Depending on how the trump cards are divided in a hand of bridge, you approach the game in different ways. Keep in mind that if you have eight or more cards in a suit between your hand and the dummy, particularly in a major suit (either hearts or spades), you try to make that suit your trump suit.
An eight-card fit (eight cards in a single suit between your hand and the dummy) gives you a safety net because you have many more trumps than your opponents: Your trumps outnumber theirs by eight to five. Having more trumps than your opponents is always to your advantage. You may be able to survive a seven-card trump fit, but having an eight- or nine-card trump fit relieves tension. The more trumps you have, the more tricks you can generate, and the less chance your opponents have of taking tricks with their trumps. You can never have too many trumps!
A bridge four-four trump fit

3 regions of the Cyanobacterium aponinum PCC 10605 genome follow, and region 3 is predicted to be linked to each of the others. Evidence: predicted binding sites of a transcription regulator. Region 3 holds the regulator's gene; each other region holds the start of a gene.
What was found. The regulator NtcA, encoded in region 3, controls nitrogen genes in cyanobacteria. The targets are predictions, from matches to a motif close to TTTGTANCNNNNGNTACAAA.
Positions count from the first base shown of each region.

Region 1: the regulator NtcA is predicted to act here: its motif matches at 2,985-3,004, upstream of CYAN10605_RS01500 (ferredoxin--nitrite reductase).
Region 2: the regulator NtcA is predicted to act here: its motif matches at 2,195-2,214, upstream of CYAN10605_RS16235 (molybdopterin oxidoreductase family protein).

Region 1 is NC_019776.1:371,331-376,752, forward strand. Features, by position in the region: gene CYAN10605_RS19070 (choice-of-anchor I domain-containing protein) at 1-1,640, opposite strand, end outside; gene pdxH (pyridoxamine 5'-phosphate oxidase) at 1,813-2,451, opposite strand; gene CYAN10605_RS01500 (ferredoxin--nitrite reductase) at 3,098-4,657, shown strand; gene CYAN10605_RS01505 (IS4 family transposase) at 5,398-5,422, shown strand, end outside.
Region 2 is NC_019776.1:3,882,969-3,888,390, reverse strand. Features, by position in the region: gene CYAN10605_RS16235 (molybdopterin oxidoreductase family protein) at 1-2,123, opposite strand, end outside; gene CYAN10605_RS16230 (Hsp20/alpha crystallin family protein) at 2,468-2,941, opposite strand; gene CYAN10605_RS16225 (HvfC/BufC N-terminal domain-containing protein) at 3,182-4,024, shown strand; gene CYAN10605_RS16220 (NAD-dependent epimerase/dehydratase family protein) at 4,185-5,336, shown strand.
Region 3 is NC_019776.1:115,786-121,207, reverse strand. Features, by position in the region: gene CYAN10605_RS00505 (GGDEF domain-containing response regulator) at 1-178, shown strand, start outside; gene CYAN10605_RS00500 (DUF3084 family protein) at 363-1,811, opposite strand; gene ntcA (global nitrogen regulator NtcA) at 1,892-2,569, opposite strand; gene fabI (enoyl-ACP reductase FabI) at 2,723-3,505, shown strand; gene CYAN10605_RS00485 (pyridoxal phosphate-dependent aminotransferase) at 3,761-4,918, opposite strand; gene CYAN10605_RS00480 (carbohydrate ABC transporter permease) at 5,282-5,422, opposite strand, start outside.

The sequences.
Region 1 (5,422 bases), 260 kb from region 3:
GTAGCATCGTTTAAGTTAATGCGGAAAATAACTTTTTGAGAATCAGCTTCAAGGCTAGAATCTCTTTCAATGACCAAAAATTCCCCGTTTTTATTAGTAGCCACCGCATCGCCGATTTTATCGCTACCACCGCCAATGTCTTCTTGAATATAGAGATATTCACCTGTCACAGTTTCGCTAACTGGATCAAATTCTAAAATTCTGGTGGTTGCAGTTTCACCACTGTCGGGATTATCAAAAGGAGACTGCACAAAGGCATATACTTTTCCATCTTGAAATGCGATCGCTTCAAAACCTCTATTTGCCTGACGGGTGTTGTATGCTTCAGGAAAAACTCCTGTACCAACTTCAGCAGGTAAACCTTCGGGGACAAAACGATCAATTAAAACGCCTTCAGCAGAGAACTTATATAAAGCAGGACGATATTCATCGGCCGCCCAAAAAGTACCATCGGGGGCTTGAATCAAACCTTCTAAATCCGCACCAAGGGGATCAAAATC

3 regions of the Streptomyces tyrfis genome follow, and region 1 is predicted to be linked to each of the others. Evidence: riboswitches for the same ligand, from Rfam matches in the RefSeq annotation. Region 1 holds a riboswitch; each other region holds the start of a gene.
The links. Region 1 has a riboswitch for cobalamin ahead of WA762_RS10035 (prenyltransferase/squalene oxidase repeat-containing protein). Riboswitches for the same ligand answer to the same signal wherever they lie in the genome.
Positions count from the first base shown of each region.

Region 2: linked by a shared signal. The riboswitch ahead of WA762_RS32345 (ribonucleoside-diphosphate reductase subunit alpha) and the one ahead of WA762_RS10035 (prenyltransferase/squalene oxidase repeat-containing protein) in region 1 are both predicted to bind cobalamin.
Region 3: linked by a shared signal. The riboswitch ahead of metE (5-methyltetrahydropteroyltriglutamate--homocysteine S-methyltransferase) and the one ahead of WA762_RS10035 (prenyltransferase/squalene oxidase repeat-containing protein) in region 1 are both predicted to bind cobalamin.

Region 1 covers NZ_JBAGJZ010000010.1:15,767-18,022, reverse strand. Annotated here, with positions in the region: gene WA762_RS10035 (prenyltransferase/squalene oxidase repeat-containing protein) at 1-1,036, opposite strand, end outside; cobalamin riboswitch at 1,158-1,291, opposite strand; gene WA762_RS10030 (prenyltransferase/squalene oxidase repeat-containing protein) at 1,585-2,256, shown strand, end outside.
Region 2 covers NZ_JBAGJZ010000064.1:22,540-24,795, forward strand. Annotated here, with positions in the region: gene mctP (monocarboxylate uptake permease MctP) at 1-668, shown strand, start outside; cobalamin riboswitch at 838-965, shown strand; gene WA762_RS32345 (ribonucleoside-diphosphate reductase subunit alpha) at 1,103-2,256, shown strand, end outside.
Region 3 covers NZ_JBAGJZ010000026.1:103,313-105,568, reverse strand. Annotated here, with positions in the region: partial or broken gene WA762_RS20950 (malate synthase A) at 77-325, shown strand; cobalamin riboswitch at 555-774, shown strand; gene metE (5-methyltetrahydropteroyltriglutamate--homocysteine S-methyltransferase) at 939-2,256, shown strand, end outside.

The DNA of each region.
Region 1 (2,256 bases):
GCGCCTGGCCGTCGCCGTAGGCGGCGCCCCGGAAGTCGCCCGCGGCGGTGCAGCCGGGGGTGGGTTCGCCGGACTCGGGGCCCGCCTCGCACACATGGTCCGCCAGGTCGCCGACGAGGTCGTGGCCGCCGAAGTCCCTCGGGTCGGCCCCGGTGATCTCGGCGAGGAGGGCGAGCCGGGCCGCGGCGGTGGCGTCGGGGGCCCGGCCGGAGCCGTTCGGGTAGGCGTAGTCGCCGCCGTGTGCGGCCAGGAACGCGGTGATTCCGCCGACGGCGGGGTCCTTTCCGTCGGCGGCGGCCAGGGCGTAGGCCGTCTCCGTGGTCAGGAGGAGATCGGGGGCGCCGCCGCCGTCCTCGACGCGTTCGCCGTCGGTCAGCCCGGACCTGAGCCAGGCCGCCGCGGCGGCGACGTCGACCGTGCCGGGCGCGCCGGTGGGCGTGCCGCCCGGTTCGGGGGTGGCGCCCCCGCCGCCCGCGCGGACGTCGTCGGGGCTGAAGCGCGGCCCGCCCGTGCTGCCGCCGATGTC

During the bidding, you may discover that you have an eight-card fit divided four-four between the two hands. Try to make such a fit your trump suit. A four-four trump fit almost always produces at least one more trick in the play of the hand, as opposed to notrump.
At a notrump contract, the four-four fit in this image takes four tricks. At notrump, when each partner has four cards in the same suit, four tricks is your max.
However, when spades is your trump suit, you can do better. Suppose that your opponents lead a suit that you don’t have:
You can trump their lead with the ♠3.
Take four more spade tricks by playing the ♠A and the ♠K from your hand (high honors from the short side first), and then playing the ♠4 over to the ♠J and ♠Q from the dummy.
You wind up taking a total of five spade tricks — the card you trumped plus four more high spades.
A four-four trump fit is primo. You can get more for your money from this trump fit. Every so often, you can take six (or more) trump tricks when you have a four-four trump fit! Make keeping your eyes open for four-four trump fits a habit.
Other bridge trump fits
Eight-card trump fits can come in different guises. Consider the eight-card trump fits in this image.
This image shows examples of a 5-3 fit, a 6-2 fit, and a 7-1 fit. Good bidding uncovers eight-card (or longer) fits, which makes for safe trump suits. There’s joy in numbers.